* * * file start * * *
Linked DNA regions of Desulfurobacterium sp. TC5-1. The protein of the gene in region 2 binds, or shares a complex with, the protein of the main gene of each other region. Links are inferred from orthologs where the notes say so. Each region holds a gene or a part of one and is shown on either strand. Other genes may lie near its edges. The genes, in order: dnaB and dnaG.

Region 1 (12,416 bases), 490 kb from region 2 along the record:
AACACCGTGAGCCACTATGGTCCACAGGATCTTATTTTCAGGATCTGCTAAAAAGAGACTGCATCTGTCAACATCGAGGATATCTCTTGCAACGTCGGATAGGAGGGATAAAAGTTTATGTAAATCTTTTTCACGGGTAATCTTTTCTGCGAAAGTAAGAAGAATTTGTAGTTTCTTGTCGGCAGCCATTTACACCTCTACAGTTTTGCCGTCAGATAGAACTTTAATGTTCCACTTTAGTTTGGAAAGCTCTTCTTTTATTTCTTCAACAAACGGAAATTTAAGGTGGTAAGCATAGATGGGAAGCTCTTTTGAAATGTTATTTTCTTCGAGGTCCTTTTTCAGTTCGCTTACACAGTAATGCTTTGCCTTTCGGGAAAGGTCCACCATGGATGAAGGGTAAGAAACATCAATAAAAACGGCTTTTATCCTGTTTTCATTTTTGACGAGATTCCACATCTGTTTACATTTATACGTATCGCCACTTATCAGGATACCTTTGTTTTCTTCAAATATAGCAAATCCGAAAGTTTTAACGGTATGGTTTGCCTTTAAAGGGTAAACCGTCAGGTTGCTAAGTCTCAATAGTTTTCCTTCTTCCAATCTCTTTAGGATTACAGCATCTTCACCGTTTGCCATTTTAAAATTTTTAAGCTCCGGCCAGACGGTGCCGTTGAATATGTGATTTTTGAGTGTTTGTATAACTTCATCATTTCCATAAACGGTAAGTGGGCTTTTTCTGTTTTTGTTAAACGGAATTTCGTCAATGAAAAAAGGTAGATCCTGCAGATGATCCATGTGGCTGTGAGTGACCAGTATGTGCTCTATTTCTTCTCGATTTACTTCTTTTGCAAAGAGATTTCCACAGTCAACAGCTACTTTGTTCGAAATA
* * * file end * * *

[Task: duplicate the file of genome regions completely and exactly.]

Linked DNA regions of Desulfurobacterium sp. TC5-1. The protein of the gene in region 2 binds, or shares a complex with, the protein of the main gene of each other region. Links are inferred from orthologs where the notes say so. Each region holds a gene or a part of one and is shown on either strand. Other genes may lie near its edges. The genes, in order: dnaB and dnaG.

Region 1 (12,416 bases), 490 kb from region 2 along the record:
AACACCGTGAGCCACTATGGTCCACAGGATCTTATTTTCAGGATCTGCTAAAAAGAGACTGCATCTGTCAACATCGAGGATATCTCTTGCAACGTCGGATAGGAGGGATAAAAGTTTATGTAAATCTTTTTCACGGGTAATCTTTTCTGCGAAAGTAAGAAGAATTTGTAGTTTCTTGTCGGCAGCCATTTACACCTCTACAGTTTTGCCGTCAGATAGAACTTTAATGTTCCACTTTAGTTTGGAAAGCTCTTCTTTTATTTCTTCAACAAACGGAAATTTAAGGTGGTAAGCATAGATGGGAAGCTCTTTTGAAATGTTATTTTCTTCGAGGTCCTTTTTCAGTTCGCTTACACAGTAATGCTTTGCCTTTCGGGAAAGGTCCACCATGGATGAAGGGTAAGAAACATCAATAAAAACGGCTTTTATCCTGTTTTCATTTTTGACGAGATTCCACATCTGTTTACATTTATACGTATCGCCACTTATCAGGATACCTTTGTTTTCTTCAAATATAGCAAATCCGAAAGTTTTAACGGTATGGTTTGCCTTTAAAGGGTAAACCGTCAGGTTGCTAAGTCTCAATAGTTTTCCTTCTTCCAATCTCTTTAGGATTACAGCATCTTCACCGTTTGCCATTTTAAAATTTTTAAGCTCCGGCCAGACGGTGCCGTTGAATATGTGATTTTTGAGTGTTTGTATAACTTCATCATTTCCATAAACGGTAAGTGGGCTTTTTCTGTTTTTGTTAAACGGAATTTCGTCAATGAAAAAAGGTAGATCCTGCAGATGATCCATGTGGCTGTGAGTGACCAGTATGTGCTCTATTTCTTCTCGATTTACTTCTTTTGCAAAGAGATTTCCACAGTCAACAGCTACTTTGTTCGAAATA